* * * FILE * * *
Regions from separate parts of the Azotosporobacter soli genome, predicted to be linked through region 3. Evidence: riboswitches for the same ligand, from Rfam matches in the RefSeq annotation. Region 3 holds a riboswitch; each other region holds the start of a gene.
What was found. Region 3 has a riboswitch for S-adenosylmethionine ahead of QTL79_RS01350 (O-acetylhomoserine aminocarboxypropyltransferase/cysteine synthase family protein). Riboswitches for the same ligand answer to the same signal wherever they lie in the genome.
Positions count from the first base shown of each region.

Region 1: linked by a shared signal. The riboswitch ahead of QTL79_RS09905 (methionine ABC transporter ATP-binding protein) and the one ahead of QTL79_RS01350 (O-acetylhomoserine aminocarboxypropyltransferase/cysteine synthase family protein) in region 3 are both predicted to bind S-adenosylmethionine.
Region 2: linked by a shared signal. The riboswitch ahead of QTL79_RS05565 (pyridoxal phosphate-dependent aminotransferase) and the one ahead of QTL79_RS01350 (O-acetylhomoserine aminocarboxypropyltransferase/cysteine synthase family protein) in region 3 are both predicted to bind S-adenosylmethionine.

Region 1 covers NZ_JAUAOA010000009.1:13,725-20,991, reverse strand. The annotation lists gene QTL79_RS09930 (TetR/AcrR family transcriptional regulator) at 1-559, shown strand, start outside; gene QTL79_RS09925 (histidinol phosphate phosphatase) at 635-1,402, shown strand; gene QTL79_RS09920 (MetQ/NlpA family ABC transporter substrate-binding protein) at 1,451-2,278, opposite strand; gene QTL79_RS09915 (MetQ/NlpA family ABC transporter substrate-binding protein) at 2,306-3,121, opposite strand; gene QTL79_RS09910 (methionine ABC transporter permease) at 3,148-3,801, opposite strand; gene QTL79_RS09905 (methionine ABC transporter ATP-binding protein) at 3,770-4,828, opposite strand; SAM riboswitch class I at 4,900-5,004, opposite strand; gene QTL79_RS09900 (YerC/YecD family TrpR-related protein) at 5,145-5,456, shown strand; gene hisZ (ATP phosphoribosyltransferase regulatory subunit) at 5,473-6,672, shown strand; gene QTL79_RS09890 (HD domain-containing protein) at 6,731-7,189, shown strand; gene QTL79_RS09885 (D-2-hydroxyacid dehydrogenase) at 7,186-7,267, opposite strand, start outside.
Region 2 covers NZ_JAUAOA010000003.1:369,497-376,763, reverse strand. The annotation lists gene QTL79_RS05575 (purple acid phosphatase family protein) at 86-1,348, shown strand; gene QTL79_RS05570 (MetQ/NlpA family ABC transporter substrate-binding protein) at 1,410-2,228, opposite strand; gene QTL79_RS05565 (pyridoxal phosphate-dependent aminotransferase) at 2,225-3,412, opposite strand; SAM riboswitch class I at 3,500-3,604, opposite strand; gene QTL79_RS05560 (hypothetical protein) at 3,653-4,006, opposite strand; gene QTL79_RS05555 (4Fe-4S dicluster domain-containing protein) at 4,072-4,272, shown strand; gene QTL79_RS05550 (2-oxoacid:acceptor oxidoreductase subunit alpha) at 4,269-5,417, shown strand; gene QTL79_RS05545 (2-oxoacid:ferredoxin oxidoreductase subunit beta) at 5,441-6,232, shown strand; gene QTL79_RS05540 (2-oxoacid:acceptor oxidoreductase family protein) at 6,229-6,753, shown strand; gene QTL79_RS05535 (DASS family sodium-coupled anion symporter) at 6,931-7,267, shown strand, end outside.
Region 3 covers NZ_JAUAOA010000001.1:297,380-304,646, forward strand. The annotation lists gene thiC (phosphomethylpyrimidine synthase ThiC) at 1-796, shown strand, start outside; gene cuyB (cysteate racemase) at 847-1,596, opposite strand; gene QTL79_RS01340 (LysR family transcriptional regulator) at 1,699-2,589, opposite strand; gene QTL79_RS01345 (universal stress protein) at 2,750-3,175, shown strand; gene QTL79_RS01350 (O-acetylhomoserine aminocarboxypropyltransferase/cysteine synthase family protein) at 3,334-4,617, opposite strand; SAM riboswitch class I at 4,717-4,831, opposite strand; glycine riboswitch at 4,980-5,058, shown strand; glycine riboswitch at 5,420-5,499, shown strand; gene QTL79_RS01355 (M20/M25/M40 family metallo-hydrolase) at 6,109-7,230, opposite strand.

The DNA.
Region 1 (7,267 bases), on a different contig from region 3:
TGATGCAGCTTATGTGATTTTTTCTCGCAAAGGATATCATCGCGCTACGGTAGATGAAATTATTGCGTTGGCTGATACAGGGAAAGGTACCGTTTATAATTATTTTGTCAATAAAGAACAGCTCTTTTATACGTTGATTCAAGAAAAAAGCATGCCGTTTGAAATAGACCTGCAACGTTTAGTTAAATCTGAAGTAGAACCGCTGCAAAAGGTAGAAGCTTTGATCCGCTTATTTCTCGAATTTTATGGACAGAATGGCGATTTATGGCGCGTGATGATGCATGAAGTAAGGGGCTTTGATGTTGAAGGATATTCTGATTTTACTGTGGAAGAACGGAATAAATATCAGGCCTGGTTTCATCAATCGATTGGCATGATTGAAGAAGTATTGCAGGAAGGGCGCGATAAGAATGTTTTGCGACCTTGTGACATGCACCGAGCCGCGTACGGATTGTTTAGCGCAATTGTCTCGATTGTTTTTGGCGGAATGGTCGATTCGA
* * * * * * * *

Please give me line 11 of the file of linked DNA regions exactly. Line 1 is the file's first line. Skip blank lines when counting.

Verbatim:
TGATGCAGCTTATGTGATTTTTTCTCGCAAAGGATATCATCGCGCTACGGTAGATGAAATTATTGCGTTGGCTGATACAGGGAAAGGTACCGTTTATAATTATTTTGTCAATAAAGAACAGCTCTTTTATACGTTGATTCAAGAAAAAAGCATGCCGTTTGAAATAGACCTGCAACGTTTAGTTAAATCTGAAGTAGAACCGCTGCAAAAGGTAGAAGCTTTGATCCGCTTATTTCTCGAATTTTATGGACAGAATGGCGATTTATGGCGCGTGATGATGCATGAAGTAAGGGGCTTTGATGTTGAAGGATATTCTGATTTTACTGTGGAAGAACGGAATAAATATCAGGCCTGGTTTCATCAATCGATTGGCATGATTGAAGAAGTATTGCAGGAAGGGCGCGATAAGAATGTTTTGCGACCTTGTGACATGCACCGAGCCGCGTACGGATTGTTTAGCGCAATTGTCTCGATTGTTTTTGGCGGAATGGTCGATTCGA